tojoI've said it once I'll say it again, anyone who asks you to listen to anecdotal evidence to prove systemic racism is probably just racist
I wonder if Twain would've said what he did had he known that he would scare people away from trying to understand the world around them for centuries to come.
You're using a word that means it's statistically measurable and then saying that the statistics are lies and the real truth is the opposite of what the statistics (supposedly) are saying. Like I don't want to get involved in the racism debate stuff, but the word you're using literally means the opposite of how you're using it. I haven't read any of the studies linked in this thread and I don't really care to, but declaring people racist because you're scared of looking at a spreadsheet for five minutes strikes me as a level of lazy that's downright irresponsible.
Statistics really aren't that hard. It's mostly just high school level math, and even then you don't need to know any actual math to tell when someone is manipulating their numbers if you know how to read them. It's pretty easy to tell when someone has some fucky experimental procedures if you stop for a moment to consider the actual data & methods themselves. For example, one fucky way to gather data is to use self-selected sampling. Examples of this include Twitter, other social media websites, and setting up a booth on campus with a sign saying, "tell us about your strong opinions here," among other things. The reason this is fucky is because your method for gathering the data means that your data are by definition not representative of the general public, because you didn't poll the general public, you polled people who felt strongly enough to share their opinion. This is why all jury selection processes in these United States begin by randomly selecting citizens in their respective counties. By randomly selecting people from the population you wish to represent (and given a large enough sample size), you can be confident that your sample is statistically representative of your population. The confidence in this representation goes up with the size of the sample, the repetition of the test with another randomly selected group, or the test being performed by a second independent research group, as well as numerous other factors.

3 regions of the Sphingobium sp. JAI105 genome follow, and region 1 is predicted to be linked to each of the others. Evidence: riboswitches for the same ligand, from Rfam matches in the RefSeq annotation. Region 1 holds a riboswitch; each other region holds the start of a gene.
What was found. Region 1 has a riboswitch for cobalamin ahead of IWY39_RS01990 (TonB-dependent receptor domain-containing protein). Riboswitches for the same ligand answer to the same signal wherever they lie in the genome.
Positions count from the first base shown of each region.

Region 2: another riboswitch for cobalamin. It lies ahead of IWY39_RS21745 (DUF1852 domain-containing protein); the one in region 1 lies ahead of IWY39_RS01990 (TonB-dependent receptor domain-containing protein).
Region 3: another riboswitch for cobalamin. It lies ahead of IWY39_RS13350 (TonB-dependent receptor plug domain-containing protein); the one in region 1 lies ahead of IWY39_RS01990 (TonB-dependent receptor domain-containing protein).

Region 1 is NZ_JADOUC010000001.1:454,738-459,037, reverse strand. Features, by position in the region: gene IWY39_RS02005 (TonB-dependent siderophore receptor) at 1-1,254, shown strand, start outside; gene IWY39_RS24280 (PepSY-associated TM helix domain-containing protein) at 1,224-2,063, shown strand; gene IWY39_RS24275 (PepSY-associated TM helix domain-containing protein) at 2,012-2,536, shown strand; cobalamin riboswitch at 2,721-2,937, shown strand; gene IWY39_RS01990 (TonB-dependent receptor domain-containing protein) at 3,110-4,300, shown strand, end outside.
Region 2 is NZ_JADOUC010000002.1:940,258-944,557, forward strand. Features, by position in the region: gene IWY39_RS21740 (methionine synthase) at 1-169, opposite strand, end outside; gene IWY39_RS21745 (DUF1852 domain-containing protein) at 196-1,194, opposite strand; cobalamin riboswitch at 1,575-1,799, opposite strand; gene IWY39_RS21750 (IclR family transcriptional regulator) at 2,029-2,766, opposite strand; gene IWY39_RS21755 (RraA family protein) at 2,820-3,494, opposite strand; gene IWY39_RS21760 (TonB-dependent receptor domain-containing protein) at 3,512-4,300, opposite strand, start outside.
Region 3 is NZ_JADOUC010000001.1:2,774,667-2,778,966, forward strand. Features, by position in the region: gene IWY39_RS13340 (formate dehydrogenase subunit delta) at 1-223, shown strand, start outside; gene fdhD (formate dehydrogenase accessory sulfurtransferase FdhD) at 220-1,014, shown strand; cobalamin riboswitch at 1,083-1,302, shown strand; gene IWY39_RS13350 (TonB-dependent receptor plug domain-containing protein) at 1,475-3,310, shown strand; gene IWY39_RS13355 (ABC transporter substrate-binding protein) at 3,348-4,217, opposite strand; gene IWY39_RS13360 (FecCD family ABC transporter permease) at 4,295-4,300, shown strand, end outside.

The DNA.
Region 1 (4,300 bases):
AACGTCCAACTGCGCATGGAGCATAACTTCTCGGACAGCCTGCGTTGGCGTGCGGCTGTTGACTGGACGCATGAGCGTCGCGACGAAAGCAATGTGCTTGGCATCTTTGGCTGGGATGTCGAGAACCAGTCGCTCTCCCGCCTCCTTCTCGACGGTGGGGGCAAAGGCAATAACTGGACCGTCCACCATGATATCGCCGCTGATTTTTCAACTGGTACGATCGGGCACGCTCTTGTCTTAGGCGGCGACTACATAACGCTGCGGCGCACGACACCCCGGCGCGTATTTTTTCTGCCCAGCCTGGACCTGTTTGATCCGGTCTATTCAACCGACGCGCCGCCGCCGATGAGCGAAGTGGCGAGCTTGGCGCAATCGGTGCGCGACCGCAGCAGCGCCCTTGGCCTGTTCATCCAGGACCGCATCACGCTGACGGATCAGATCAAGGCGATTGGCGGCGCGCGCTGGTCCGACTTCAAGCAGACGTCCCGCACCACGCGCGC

This isn't even a basic introduction to statistics, but it should explain why some people find statistical analysis to be more valuable than any amount of anecdotal evidence to the contrary. I'm not saying that black people aren't systemically oppressed, nor am I saying that police in this country don't need significant reforms, all I'm saying is that when you imply something like, "statistics are lies," it confuses me, and the only reasonable explanation I can think of is that you're simply ignorant of how statistical analysis works. To look at it from your side however, it's also important to point out that a statistical trend doesn't in any way devalue the individual experiences of anyone, black or white. If anything, the sheer volume of people sharing their experiences should prompt new statistical analyses to try to understand these trends better, so that we're better equipped to solve these problems going forward. Because when you try to design solutions, it's best to make sure that your solution will actually interface with reality in the way that you want. It's like putting the armor on the parts of the plane that come home with bullet holes. Clearly, if the planes can fly home with bullet holes there, they don't need any extra armor in those places, it's the rest of the plane you've got to look at. You have to understand why things are happening before you can formulate a solution that will work, and no number of twitter videos of cops beating people is going to tell you how to make sure police encounters never escalate to violence.